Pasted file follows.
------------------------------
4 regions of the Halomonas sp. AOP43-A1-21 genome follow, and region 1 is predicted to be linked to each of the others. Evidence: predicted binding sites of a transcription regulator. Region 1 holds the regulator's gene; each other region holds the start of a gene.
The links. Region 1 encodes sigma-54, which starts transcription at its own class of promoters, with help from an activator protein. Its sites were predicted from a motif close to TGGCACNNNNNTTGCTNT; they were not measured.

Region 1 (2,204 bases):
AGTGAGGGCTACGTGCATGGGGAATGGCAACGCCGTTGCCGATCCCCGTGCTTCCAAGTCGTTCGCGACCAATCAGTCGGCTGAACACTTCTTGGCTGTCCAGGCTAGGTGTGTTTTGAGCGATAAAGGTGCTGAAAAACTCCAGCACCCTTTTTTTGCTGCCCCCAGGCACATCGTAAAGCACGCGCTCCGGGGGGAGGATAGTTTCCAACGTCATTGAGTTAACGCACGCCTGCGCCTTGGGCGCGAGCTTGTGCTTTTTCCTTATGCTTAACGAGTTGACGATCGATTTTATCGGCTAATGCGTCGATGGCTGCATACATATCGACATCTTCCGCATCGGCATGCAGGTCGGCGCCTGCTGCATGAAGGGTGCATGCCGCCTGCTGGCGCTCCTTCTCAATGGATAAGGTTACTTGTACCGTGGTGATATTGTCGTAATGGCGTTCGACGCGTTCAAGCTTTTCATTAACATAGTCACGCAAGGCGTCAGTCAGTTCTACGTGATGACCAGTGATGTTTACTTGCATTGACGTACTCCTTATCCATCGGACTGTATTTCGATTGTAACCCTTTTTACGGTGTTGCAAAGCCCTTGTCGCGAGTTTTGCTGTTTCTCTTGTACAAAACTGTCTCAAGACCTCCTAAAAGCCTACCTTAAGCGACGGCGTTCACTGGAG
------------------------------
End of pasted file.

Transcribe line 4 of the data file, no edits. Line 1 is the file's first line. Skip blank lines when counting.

AGTGAGGGCTACGTGCATGGGGAATGGCAACGCCGTTGCCGATCCCCGTGCTTCCAAGTCGTTCGCGACCAATCAGTCGGCTGAACACTTCTTGGCTGTCCAGGCTAGGTGTGTTTTGAGCGATAAAGGTGCTGAAAAACTCCAGCACCCTTTTTTTGCTGCCCCCAGGCACATCGTAAAGCACGCGCTCCGGGGGGAGGATAGTTTCCAACGTCATTGAGTTAACGCACGCCTGCGCCTTGGGCGCGAGCTTGTGCTTTTTCCTTATGCTTAACGAGTTGACGATCGATTTTATCGGCTAATGCGTCGATGGCTGCATACATATCGACATCTTCCGCATCGGCATGCAGGTCGGCGCCTGCTGCATGAAGGGTGCATGCCGCCTGCTGGCGCTCCTTCTCAATGGATAAGGTTACTTGTACCGTGGTGATATTGTCGTAATGGCGTTCGACGCGTTCAAGCTTTTCATTAACATAGTCACGCAAGGCGTCAGTCAGTTCTACGTGATGACCAGTGATGTTTACTTGCATTGACGTACTCCTTATCCATCGGACTGTATTTCGATTGTAACCCTTTTTACGGTGTTGCAAAGCCCTTGTCGCGAGTTTTGCTGTTTCTCTTGTACAAAACTGTCTCAAGACCTCCTAAAAGCCTACCTTAAGCGACGGCGTTCACTGGAG